We talk to managers every day about the challenges they face across all aspects of the customer journey. Waiting line and queue management presents a unique challenge in that the experience of “waiting” can leave a lasting impression. A well-managed queue leaves customers feeling satisfied while a poorly-managed queue can quickly frustrate an otherwise positive experience. Here we answer some of the most common questions we receive about queue management to help you create a more positive experience for your customers and better bottom line results for your business:
Certainly the length of the queue matters to your customers, but the physical length of the line is just part of the equation. A line may look long, but if it is clearly well-organized and people are moving quickly through it, that reality can trump the initial anxiety of seeing a snaking queue. Likewise, a line that looks short but appears unorganized or slow-moving will turn customers away. When it comes to queues, reality and perception combine to form a complete impression.
Not every business offers Texas BBQ or an NYC cronut, which means not every business can afford to make people wait in a long, slow-moving line. When people feel like they’ve been kept waiting for too long, frustration and annoyance sets in. Distraction (in-line merchandising, digital entertainment), communication (lights or call numbers and digital displays to efficiently call the next customer forward), and being attentive to customers’ needs (opening more service stations) can make your queue more tolerable and prolong the onset of frustration.
The idea of a single-line queue can sometimes be daunting to customers. Though studies have proven that a single-line queue leading to multiple servers is more efficient than a multiple-line/multi-server queue, your customers might not be able to see that one line is better than many. The facts still remain. A single-line queue has shorter average wait times, promotes a sense of fairness, cuts down on the stress of selecting the wrong line, reduces jockeying, and reduces sweethearting.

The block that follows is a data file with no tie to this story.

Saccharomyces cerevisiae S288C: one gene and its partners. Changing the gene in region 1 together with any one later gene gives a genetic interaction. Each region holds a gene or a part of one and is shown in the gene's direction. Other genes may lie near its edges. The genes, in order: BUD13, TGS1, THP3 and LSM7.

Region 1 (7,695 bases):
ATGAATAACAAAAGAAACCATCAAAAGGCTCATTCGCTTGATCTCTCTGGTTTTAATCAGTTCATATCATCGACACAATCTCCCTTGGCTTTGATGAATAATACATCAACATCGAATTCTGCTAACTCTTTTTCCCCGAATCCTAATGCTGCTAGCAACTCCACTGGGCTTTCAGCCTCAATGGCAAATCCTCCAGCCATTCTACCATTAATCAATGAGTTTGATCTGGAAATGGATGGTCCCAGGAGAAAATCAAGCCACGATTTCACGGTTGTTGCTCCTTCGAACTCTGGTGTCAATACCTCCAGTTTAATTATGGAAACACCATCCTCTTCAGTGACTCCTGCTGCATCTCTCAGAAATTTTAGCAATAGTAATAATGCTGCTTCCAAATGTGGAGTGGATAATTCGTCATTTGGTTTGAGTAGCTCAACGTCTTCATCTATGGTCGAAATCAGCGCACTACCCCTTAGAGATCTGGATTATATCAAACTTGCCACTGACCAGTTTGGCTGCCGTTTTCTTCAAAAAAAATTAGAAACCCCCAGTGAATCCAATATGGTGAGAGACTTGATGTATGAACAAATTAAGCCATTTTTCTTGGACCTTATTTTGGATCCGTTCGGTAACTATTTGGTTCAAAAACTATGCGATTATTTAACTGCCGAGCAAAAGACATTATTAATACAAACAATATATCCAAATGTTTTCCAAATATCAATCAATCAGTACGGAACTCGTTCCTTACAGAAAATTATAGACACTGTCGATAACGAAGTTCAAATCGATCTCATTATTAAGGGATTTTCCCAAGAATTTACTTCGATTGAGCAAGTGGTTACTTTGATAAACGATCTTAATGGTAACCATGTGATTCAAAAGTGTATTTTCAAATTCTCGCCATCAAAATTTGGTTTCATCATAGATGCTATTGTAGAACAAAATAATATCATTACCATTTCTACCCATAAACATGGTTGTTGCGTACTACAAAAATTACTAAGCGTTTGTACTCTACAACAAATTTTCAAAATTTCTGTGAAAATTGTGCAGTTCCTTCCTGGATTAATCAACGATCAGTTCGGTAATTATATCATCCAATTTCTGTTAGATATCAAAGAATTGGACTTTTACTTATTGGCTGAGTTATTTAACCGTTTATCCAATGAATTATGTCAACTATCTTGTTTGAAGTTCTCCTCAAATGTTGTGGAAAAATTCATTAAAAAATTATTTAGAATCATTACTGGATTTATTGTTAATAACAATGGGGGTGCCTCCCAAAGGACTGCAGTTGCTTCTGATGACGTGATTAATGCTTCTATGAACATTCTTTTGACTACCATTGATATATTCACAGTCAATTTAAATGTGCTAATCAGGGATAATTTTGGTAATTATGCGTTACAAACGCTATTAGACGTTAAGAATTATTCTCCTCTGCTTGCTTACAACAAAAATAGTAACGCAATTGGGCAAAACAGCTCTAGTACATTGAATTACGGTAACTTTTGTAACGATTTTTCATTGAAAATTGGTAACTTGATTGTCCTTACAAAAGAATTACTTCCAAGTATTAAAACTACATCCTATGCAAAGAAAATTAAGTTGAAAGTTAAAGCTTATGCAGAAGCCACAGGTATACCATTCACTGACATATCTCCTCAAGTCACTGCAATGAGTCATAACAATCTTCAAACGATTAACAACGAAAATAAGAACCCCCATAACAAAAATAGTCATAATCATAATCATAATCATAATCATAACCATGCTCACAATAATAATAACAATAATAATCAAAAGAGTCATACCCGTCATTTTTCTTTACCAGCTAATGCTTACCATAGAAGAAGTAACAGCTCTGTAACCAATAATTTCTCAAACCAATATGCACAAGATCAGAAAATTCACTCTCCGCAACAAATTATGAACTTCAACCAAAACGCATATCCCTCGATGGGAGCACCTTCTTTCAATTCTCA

A virtual queue is a waiting line, without the physical line. Customers register for their turn to be served and then wait for service doing whatever they please. The virtual queue can cut down on customer frustration because customers have the freedom to choose how they spend their waiting time rather than being stuck in an actual line, reducing their perceived wait time. Virtual queuing also increases service efficiency, disperses waiting crowds, increases impulse sales, and allows businesses to communicate directly with customers via digital displays or mobile devices.
Occupied time feels shorter than unoccupied time, so you never really want to leave your waiting customers with nothing to do. In any retail environment, the ability to keep shopping while waiting significantly reduces perceived wait times. A distracted customer who can browse in-line merchandising is a customer who isn’t focused on the length of their wait. Entertainment is always a wise distraction, and this can be achieved through digital displays situated in or near the waiting line. Run promos, ads, TV shows, movie trailers, cartoons, or how-to videos. The almighty screen is still the ultimate time-suck and in a good way when it’s keeping people busy in a queue. And, of course, the virtual queue allows customers to keep themselves busy because they’re not focused on waiting in a line.